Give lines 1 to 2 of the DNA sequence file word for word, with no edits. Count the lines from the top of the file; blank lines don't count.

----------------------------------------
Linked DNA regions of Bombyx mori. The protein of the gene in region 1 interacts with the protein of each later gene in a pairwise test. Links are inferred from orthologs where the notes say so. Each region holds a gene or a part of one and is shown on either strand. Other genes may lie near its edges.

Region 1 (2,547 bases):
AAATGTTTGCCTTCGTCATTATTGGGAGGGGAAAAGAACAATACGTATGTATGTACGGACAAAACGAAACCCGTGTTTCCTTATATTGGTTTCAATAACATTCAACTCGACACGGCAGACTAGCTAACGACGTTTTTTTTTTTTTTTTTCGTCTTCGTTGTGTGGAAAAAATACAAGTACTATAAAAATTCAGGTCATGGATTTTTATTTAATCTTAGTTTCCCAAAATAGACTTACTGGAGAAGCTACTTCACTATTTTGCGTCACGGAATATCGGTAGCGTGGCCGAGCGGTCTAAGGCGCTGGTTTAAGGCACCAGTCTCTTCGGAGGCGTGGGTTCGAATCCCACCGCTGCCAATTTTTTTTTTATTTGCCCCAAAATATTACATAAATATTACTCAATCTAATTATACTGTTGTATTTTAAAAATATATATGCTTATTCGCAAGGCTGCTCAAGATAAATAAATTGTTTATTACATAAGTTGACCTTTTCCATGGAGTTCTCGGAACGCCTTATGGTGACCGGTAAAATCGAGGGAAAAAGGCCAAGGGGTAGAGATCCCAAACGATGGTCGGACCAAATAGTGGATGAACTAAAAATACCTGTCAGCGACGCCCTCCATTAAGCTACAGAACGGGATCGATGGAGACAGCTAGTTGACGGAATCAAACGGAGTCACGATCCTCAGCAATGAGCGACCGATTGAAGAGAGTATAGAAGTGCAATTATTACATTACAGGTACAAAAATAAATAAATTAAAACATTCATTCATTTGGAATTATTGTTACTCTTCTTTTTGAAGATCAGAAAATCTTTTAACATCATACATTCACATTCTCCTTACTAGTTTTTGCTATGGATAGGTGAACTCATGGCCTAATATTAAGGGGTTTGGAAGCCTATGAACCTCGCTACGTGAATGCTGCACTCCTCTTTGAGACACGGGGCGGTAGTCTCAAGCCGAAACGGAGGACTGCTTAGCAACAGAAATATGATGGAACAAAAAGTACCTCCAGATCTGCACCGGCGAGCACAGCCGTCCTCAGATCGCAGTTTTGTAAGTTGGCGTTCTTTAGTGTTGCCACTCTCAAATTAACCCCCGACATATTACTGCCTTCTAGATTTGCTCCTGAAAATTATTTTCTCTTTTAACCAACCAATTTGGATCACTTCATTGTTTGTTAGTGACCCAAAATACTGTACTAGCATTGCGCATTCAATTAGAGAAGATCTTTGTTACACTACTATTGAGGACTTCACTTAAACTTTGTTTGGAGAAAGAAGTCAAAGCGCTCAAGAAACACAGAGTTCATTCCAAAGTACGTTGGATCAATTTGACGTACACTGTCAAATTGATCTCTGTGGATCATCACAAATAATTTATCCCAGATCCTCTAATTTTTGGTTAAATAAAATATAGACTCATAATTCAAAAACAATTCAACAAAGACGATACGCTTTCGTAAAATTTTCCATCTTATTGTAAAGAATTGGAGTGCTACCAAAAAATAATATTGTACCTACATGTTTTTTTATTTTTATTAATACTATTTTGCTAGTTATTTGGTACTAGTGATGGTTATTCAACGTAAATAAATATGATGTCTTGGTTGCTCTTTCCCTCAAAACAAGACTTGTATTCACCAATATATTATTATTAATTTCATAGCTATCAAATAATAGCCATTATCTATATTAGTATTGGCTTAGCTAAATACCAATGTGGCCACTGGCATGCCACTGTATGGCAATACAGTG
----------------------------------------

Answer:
Linked DNA regions of Bombyx mori. The protein of the gene in region 1 interacts with the protein of each later gene in a pairwise test. Links are inferred from orthologs where the notes say so. Each region holds a gene or a part of one and is shown on either strand. Other genes may lie near its edges.

Region 1 (2,547 bases):